Weather

Weather on repeat: Storms ramp up in southern counties

Posted June 27, 2013
Updated June 28, 2013

— Thunderstorms with heavy rain, cloud-to-ground lightning and damaging winds fired up in North Carolina's southern counties Thursday afternoon, and new systems were heating up in the Roxboro and Sandhills areas during the 10 o'clock hour.

"These thunderstorms ramp up and then they die down quickly," said WRAL meteorologist Mike Maze. "Not showing any signs of being severe, but this will last for the next few hours. Don't be surprised if you hear the rumble of thunder around the Triangle."

Even storms that don't prompt severe thunderstorm warnings can fuel a lot of cloud-to-ground lightning, heavy rainfall and gusty winds, Maze said. 

Fueled by a humid air mass and temperatures in the upper 80s, storms hit Harnett, Hoke, Sampson and Wayne counties in the late afternoon, knocking out power to more than 3,000 Duke Energy Progress customers.

The National Weather Service received damage reports of multiple trees and power lines down near Angier, Coats and Erwin.

Thursday's weather mirrored Wednesday's, when storms marched through the area during the early evening, prompting severe thunderstorm warnings for Cumberland, Harnett, Lee, Hoke and Moore counties

The unusual amount of moisture in the atmosphere is fueling the storms, and the wet weather pattern is expected to stick around through early next week.

"We could see the same scenario tomorrow, too. The atmosphere is just ripe to develop severe weather and thunderstorms," Maze said. "The moisture in the atmosphere is 130 to 150 percent of normal, so these thunderstorms have a lot of moisture to use, dumping very heavy rainfall and potentially some localized flooding." Tonight's Storm PHOTOS: Scary-looking storms roll through area  

Daytime temperatures hovered in the upper 80s Thursday, mixing with a moist atmosphere and another upper-level disturbance that swooped through the state. 

By Monday evening, areas in the central and eastern part of the state could see 2 to 4 inches of additional rain. Locations in the coastal plain have the best chance for large rainfall totals, but individual thunderstorms could drop heavy rain across the region and generate scattered flash flooding. 

"Next week is going to start off wet, and this juicy atmosphere is staying put," said WRAL meteorologist Elizabeth Gardner.

12 Comments

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  • JohnnyMcRonny Jun 28, 1:58 p.m.

    ThomasL - sick? Really?

    I love to see the tremendous energy that helps power the natural world unfold before me. I love that it reminds me how fragile our human world is in comparison.

    The destruction of which you speak is because we choose to fight nature instead of live with it.

  • USA Jun 27, 7:57 p.m.

    As Mike Maze put it a 5:00pm... Dud.

  • seankelly15 Jun 27, 5:00 p.m.

    Just One Opinion - "All these alerts are to draw eyes to TV, computer and phone screens to you will think you are getting a great value for all the money you spend each month to be wired and in touch."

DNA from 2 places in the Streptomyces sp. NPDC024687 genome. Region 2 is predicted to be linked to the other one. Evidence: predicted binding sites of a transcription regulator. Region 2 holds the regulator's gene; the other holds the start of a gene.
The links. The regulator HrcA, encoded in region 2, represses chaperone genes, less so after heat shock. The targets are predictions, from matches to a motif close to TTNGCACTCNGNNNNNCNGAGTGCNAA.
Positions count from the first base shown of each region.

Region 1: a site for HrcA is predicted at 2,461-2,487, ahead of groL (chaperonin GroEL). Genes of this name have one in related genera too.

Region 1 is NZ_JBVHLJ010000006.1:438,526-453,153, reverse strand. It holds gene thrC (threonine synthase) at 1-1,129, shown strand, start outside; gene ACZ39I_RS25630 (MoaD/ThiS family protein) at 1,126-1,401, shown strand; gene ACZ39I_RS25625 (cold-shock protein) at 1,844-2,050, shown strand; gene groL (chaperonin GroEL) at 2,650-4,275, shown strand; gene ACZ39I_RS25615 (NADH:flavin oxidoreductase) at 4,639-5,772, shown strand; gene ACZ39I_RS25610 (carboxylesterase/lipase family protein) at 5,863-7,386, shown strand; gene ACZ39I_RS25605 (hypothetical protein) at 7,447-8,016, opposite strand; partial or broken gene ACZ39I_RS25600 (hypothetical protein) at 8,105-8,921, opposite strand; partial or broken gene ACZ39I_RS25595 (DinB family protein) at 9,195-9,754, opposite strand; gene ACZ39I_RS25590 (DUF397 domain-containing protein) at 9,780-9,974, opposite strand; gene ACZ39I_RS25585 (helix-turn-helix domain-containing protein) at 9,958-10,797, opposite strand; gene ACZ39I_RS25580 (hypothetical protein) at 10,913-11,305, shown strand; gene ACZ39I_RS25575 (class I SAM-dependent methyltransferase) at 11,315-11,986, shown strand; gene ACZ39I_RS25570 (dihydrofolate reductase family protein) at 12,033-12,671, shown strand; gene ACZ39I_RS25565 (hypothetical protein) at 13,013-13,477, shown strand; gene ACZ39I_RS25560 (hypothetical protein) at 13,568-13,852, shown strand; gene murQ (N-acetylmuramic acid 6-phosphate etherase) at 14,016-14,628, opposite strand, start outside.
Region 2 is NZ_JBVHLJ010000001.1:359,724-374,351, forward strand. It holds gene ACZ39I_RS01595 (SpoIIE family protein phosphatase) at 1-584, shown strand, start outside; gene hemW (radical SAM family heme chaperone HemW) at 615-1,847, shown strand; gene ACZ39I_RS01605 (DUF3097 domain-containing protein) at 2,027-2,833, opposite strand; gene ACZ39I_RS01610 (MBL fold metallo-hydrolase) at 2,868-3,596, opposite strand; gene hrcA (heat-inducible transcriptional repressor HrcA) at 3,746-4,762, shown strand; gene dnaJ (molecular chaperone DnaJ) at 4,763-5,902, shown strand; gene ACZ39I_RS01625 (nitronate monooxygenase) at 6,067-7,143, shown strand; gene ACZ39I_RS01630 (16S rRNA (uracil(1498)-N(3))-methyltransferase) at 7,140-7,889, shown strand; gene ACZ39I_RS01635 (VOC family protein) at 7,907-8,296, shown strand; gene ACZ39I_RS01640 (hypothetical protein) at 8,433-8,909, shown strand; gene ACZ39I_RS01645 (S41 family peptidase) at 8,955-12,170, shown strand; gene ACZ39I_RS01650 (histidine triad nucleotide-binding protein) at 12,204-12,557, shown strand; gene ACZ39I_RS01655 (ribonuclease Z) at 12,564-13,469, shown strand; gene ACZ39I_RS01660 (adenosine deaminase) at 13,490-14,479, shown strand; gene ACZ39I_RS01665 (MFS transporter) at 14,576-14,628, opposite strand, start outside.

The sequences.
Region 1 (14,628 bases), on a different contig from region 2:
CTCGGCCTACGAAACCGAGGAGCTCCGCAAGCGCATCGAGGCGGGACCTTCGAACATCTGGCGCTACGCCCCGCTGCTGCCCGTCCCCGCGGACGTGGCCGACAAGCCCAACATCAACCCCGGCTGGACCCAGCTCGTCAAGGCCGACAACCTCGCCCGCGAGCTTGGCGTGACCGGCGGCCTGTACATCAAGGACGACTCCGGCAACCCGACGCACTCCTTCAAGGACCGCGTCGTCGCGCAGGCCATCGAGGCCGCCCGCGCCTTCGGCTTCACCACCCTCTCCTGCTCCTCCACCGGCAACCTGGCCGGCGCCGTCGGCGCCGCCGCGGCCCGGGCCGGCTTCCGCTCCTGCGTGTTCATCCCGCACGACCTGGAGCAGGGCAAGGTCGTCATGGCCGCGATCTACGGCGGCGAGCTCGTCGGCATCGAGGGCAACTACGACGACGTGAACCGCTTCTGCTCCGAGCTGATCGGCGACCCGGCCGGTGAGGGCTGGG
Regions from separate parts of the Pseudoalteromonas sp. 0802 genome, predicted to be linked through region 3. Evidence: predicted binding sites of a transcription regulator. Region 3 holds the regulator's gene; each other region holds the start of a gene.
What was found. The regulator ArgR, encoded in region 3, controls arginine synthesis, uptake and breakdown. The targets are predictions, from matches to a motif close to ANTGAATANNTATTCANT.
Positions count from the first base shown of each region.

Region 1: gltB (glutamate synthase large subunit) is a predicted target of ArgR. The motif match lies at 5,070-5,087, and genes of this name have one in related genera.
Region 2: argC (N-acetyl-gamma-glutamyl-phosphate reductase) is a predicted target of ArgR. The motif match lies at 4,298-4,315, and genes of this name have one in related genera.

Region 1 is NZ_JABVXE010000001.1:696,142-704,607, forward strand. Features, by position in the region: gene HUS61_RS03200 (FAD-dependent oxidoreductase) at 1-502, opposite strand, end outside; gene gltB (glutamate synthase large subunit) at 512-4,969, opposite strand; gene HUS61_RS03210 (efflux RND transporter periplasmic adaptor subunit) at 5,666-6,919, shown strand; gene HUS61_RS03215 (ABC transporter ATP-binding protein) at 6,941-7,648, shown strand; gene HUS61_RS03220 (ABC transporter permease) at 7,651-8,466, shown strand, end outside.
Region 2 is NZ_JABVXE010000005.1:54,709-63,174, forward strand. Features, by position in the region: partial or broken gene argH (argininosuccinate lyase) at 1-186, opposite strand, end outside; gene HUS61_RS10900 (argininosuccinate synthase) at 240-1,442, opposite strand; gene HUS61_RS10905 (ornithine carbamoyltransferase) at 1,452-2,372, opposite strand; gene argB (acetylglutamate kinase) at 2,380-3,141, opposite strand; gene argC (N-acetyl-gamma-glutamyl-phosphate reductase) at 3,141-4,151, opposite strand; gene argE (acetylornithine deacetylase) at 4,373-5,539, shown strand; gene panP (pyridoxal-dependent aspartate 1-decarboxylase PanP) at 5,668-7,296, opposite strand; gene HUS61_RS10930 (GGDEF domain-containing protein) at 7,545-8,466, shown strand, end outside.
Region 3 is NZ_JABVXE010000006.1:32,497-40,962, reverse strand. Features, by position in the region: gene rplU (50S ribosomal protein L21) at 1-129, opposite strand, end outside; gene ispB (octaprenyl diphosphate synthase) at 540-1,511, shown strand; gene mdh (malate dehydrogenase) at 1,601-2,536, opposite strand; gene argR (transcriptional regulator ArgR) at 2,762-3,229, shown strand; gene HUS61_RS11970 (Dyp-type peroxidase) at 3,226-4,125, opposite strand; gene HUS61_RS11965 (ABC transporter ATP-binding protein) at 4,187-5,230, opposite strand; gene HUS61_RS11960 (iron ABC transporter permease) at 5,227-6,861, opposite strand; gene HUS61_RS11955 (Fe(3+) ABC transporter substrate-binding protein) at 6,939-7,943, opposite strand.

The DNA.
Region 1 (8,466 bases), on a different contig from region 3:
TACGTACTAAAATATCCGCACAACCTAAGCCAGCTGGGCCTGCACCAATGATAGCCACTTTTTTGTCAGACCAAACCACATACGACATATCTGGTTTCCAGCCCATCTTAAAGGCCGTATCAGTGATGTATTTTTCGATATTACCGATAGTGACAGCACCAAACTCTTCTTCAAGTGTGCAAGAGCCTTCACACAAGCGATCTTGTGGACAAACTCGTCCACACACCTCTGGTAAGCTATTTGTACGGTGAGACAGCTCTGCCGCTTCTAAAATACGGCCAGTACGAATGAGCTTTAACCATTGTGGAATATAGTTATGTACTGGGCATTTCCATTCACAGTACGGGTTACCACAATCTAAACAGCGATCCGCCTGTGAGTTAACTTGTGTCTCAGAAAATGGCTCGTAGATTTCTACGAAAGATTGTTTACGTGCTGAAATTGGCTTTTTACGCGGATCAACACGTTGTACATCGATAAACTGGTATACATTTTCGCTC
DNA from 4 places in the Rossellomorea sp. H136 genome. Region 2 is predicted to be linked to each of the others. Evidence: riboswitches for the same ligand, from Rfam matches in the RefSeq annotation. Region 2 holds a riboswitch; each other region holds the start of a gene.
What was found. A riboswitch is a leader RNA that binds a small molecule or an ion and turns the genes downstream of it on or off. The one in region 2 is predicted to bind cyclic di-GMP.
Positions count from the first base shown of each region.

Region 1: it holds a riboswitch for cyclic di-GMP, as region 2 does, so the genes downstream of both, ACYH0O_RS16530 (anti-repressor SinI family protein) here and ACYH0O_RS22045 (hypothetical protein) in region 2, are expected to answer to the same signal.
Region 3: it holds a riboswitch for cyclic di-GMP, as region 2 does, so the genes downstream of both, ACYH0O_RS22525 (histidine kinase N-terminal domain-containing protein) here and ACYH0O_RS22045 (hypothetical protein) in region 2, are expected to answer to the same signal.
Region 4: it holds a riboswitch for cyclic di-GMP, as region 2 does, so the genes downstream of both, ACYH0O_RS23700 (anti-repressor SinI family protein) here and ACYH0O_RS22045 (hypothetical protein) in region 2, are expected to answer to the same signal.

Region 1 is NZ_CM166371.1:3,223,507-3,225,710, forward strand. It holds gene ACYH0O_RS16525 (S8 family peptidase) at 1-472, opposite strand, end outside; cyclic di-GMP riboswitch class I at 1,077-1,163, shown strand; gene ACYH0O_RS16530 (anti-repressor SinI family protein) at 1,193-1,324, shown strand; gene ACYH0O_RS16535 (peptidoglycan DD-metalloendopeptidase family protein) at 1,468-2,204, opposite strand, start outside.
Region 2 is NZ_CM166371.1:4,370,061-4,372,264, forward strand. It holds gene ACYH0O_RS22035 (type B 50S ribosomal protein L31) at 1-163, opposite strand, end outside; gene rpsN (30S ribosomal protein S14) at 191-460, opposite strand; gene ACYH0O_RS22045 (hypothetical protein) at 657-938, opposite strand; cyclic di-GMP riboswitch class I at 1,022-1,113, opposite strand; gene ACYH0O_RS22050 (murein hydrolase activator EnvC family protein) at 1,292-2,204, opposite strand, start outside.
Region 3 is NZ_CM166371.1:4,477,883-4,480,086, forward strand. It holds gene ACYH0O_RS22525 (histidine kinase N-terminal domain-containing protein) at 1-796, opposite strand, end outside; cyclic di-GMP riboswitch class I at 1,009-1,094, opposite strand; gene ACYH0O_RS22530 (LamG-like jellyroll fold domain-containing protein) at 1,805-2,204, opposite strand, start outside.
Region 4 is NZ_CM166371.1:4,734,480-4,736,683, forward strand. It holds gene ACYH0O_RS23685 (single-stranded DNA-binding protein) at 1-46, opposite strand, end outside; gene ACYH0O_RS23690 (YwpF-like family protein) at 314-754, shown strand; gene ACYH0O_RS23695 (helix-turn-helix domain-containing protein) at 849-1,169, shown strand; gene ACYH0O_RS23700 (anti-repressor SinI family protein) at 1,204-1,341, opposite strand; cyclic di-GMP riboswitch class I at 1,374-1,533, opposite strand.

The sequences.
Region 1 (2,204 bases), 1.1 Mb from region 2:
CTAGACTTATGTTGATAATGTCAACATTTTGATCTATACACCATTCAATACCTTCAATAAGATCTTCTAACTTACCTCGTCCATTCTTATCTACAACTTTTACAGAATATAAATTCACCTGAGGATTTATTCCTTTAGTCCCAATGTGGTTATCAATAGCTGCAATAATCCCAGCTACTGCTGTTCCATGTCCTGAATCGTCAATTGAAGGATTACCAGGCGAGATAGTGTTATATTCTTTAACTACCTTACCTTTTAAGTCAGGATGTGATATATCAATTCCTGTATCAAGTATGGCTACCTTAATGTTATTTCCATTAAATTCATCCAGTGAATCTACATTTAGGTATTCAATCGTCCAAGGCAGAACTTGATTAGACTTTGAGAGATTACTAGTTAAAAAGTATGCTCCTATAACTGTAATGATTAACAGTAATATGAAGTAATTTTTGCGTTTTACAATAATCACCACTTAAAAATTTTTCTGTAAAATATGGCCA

Good theory... needs data

  • Istanbul Jun 27, 4:56 p.m.

    I hope it storms this evening too, it sure is quiet out there, especially from the Triangle north and west. Elizabeth said this morning she was expecting a squall line to roll through around time for the evening commute.

  • Pseudonym Jun 27, 3:17 p.m.

    ThomasL: Grow up, face your fears, and enjoy the splendor that is Nature.

  • gobbledygook Jun 27, 3:08 p.m.

    Lol, someone is a little sensitive today!

  • Just One Opinion Jun 27, 2:24 p.m.

    Once upon a time it was understood and expected that a lot of afternoons in the summer would have a thunderstorm come through.

    It has only been in recent years (around the past 15) that the National Weather Service along with local TV and Radio stations make an event of every thunderstorm that pops up during the summer.

    All these alerts are to draw eyes to TV, computer and phone screens to you will think you are getting a great value for all the money you spend each month to be wired and in touch.

    Crack back, relax and enjoy the summer thunderstorms, you are not a sick person if you do.

  • gt_football Jun 27, 1:36 p.m.

    datenobunaga2

    AMEN!!!!!!!!!!!!!!!!!!!!!!!!!!!!!!!

  • datenobunaga2 Jun 27, 12:51 p.m.

    @Thomas, you know these types of storms happen on a daily in FLorida. Houses are actually built to withstand hurricane force winds. I Love storms, I am a FL native and miss the big black storm fronts that move in, there's no harm in that. We are not sick for loving storms. Be happy we are receiving this much needed rain after the past couple of years of super hot drought ridden conditions. We could be like Colorado right now. Either way, if you fear for your home, built it Florida standards instead of particle board roofs with pine lumber and vinyl siding. No house can truly ever beat mother nature but we can minimize risk by not building in flood zones and using sturdier materials. Don't hate the people the love storms. Only a sick person would wish dry conditions and cold temperatures that jack up your utility bill.

  • ThomasL Jun 27, 11:51 a.m.

    It takes a sick person to like storms that can produce heavy rains with flooding,hail to damage peoples property, lightning to case fires and the threat of tornados to destroy homes.Not mention all the traffic problems rain causes.I will be glad when the cold weather returns with no thunderstorm chances.At least its summer and each day is shorter counting down to fall.

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